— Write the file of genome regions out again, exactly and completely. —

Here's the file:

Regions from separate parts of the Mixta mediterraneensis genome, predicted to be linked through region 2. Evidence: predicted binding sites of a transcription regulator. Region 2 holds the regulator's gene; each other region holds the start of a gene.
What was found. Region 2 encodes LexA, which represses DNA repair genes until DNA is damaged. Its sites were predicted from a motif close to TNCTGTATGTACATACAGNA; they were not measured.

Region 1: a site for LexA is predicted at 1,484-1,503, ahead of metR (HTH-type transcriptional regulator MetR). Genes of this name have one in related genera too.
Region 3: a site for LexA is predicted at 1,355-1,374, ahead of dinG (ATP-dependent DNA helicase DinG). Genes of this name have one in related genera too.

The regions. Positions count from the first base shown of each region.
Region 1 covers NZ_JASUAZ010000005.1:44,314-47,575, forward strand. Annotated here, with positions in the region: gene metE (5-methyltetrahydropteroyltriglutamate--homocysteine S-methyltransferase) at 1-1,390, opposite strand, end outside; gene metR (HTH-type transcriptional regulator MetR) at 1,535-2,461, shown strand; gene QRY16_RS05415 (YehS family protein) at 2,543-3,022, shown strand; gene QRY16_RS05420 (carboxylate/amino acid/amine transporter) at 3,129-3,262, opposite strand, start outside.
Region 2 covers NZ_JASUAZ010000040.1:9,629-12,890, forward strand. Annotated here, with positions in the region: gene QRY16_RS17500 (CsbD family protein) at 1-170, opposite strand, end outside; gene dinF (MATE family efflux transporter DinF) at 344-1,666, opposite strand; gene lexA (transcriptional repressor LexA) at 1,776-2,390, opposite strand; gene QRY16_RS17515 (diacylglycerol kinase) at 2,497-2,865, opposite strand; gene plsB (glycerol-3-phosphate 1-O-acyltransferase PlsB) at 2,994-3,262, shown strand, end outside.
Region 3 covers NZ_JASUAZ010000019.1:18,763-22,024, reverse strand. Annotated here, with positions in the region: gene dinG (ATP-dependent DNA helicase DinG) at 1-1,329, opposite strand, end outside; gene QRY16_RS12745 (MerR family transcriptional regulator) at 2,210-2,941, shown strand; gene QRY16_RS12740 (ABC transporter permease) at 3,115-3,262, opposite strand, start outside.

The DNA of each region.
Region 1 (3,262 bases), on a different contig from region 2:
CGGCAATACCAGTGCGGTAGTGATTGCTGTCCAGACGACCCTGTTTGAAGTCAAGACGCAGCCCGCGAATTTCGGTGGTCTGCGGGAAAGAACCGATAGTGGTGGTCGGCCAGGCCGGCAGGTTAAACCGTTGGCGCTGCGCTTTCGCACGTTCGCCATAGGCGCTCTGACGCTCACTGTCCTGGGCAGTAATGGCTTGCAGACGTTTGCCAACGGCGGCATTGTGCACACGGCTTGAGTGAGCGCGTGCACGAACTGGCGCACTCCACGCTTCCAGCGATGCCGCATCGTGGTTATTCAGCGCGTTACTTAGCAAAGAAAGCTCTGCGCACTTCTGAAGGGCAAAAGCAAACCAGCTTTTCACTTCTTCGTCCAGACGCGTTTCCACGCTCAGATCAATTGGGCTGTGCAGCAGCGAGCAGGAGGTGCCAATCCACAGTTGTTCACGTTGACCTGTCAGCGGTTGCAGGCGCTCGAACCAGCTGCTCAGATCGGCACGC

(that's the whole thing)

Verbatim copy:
Regions from separate parts of the Mixta mediterraneensis genome, predicted to be linked through region 2. Evidence: predicted binding sites of a transcription regulator. Region 2 holds the regulator's gene; each other region holds the start of a gene.
What was found. Region 2 encodes LexA, which represses DNA repair genes until DNA is damaged. Its sites were predicted from a motif close to TNCTGTATGTACATACAGNA; they were not measured.

Region 1: a site for LexA is predicted at 1,484-1,503, ahead of metR (HTH-type transcriptional regulator MetR). Genes of this name have one in related genera too.
Region 3: a site for LexA is predicted at 1,355-1,374, ahead of dinG (ATP-dependent DNA helicase DinG). Genes of this name have one in related genera too.

The regions. Positions count from the first base shown of each region.
Region 1 covers NZ_JASUAZ010000005.1:44,314-47,575, forward strand. Annotated here, with positions in the region: gene metE (5-methyltetrahydropteroyltriglutamate--homocysteine S-methyltransferase) at 1-1,390, opposite strand, end outside; gene metR (HTH-type transcriptional regulator MetR) at 1,535-2,461, shown strand; gene QRY16_RS05415 (YehS family protein) at 2,543-3,022, shown strand; gene QRY16_RS05420 (carboxylate/amino acid/amine transporter) at 3,129-3,262, opposite strand, start outside.
Region 2 covers NZ_JASUAZ010000040.1:9,629-12,890, forward strand. Annotated here, with positions in the region: gene QRY16_RS17500 (CsbD family protein) at 1-170, opposite strand, end outside; gene dinF (MATE family efflux transporter DinF) at 344-1,666, opposite strand; gene lexA (transcriptional repressor LexA) at 1,776-2,390, opposite strand; gene QRY16_RS17515 (diacylglycerol kinase) at 2,497-2,865, opposite strand; gene plsB (glycerol-3-phosphate 1-O-acyltransferase PlsB) at 2,994-3,262, shown strand, end outside.
Region 3 covers NZ_JASUAZ010000019.1:18,763-22,024, reverse strand. Annotated here, with positions in the region: gene dinG (ATP-dependent DNA helicase DinG) at 1-1,329, opposite strand, end outside; gene QRY16_RS12745 (MerR family transcriptional regulator) at 2,210-2,941, shown strand; gene QRY16_RS12740 (ABC transporter permease) at 3,115-3,262, opposite strand, start outside.

The DNA of each region.
Region 1 (3,262 bases), on a different contig from region 2:
CGGCAATACCAGTGCGGTAGTGATTGCTGTCCAGACGACCCTGTTTGAAGTCAAGACGCAGCCCGCGAATTTCGGTGGTCTGCGGGAAAGAACCGATAGTGGTGGTCGGCCAGGCCGGCAGGTTAAACCGTTGGCGCTGCGCTTTCGCACGTTCGCCATAGGCGCTCTGACGCTCACTGTCCTGGGCAGTAATGGCTTGCAGACGTTTGCCAACGGCGGCATTGTGCACACGGCTTGAGTGAGCGCGTGCACGAACTGGCGCACTCCACGCTTCCAGCGATGCCGCATCGTGGTTATTCAGCGCGTTACTTAGCAAAGAAAGCTCTGCGCACTTCTGAAGGGCAAAAGCAAACCAGCTTTTCACTTCTTCGTCCAGACGCGTTTCCACGCTCAGATCAATTGGGCTGTGCAGCAGCGAGCAGGAGGTGCCAATCCACAGTTGTTCACGTTGACCTGTCAGCGGTTGCAGGCGCTCGAACCAGCTGCTCAGATCGGCACGC